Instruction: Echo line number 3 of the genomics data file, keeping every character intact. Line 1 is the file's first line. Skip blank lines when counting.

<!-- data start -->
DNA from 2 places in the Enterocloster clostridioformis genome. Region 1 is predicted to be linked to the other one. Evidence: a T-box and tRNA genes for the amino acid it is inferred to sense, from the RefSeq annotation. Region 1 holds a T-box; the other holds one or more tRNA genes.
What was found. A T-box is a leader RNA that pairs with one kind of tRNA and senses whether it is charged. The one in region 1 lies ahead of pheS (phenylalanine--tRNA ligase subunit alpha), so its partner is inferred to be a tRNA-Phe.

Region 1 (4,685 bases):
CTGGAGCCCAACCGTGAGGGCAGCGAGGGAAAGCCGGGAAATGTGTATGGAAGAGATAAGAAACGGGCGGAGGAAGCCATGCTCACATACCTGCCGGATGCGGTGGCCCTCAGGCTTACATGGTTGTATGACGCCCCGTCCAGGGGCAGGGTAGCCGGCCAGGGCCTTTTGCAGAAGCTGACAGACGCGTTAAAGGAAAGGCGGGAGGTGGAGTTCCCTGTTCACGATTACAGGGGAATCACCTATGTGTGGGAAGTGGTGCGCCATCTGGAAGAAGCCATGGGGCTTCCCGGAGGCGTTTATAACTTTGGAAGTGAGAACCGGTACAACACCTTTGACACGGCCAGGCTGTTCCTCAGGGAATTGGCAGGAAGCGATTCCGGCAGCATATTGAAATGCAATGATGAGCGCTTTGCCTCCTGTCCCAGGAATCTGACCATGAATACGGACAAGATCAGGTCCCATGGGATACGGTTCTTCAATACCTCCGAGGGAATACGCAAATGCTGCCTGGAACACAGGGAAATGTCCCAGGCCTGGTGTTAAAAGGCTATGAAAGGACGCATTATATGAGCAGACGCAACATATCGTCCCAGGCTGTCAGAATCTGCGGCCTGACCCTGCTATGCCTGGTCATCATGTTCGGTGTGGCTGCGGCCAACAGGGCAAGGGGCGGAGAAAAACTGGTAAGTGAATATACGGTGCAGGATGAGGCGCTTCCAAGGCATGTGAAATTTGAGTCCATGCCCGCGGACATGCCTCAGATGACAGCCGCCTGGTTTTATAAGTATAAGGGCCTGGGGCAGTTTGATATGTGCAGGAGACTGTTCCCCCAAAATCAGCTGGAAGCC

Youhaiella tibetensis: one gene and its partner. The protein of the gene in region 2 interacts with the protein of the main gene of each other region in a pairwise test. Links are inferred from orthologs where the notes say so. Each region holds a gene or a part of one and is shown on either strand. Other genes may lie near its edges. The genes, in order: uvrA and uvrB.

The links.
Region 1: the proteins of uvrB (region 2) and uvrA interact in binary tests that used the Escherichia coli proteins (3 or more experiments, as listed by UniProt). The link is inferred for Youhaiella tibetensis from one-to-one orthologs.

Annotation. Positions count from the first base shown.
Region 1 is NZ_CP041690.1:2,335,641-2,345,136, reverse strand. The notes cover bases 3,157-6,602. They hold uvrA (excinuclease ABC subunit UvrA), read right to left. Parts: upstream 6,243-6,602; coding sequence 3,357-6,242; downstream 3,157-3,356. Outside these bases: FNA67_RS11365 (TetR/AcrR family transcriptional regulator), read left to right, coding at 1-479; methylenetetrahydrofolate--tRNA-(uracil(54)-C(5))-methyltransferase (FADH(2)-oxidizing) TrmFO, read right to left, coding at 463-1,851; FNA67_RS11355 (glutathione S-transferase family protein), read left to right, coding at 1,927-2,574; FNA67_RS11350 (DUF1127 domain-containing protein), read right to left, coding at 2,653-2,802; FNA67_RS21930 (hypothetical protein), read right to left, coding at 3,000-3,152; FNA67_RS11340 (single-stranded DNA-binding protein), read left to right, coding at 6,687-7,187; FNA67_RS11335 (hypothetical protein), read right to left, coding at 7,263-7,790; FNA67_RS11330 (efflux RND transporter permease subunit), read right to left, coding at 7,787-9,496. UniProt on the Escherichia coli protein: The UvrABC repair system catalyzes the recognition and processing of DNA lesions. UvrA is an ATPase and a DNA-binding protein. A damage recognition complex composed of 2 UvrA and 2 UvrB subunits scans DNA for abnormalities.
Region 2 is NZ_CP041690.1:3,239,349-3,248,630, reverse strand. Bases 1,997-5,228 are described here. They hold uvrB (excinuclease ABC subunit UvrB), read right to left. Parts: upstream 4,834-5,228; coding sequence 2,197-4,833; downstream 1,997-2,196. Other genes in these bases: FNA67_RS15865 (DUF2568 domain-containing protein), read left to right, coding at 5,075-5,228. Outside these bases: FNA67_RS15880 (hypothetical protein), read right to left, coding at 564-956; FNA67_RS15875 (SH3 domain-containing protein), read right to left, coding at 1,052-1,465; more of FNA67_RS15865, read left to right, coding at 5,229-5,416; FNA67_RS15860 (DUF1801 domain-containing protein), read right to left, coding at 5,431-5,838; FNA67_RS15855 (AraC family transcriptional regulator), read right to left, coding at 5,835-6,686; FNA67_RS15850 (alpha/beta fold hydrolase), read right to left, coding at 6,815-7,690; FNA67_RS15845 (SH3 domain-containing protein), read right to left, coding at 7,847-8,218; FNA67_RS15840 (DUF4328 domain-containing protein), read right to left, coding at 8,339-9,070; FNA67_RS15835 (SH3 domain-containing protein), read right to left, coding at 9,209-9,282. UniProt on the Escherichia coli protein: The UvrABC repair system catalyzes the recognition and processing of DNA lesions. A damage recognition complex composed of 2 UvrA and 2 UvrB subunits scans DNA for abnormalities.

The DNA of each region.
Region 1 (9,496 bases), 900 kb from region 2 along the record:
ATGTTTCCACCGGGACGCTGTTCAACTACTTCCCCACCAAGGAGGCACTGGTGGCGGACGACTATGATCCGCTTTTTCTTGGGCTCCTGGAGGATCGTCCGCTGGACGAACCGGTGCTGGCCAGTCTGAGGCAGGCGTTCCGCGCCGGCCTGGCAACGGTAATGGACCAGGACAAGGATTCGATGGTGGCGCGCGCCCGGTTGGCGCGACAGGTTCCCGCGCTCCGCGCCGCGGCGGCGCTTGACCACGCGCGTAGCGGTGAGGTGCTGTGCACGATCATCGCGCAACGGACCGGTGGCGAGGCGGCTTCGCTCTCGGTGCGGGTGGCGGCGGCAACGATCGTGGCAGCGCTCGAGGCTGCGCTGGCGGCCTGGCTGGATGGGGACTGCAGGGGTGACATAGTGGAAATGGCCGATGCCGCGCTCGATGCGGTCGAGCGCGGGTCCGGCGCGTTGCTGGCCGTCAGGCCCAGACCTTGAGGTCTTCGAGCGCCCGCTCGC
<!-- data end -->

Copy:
Region 1 (4,685 bases):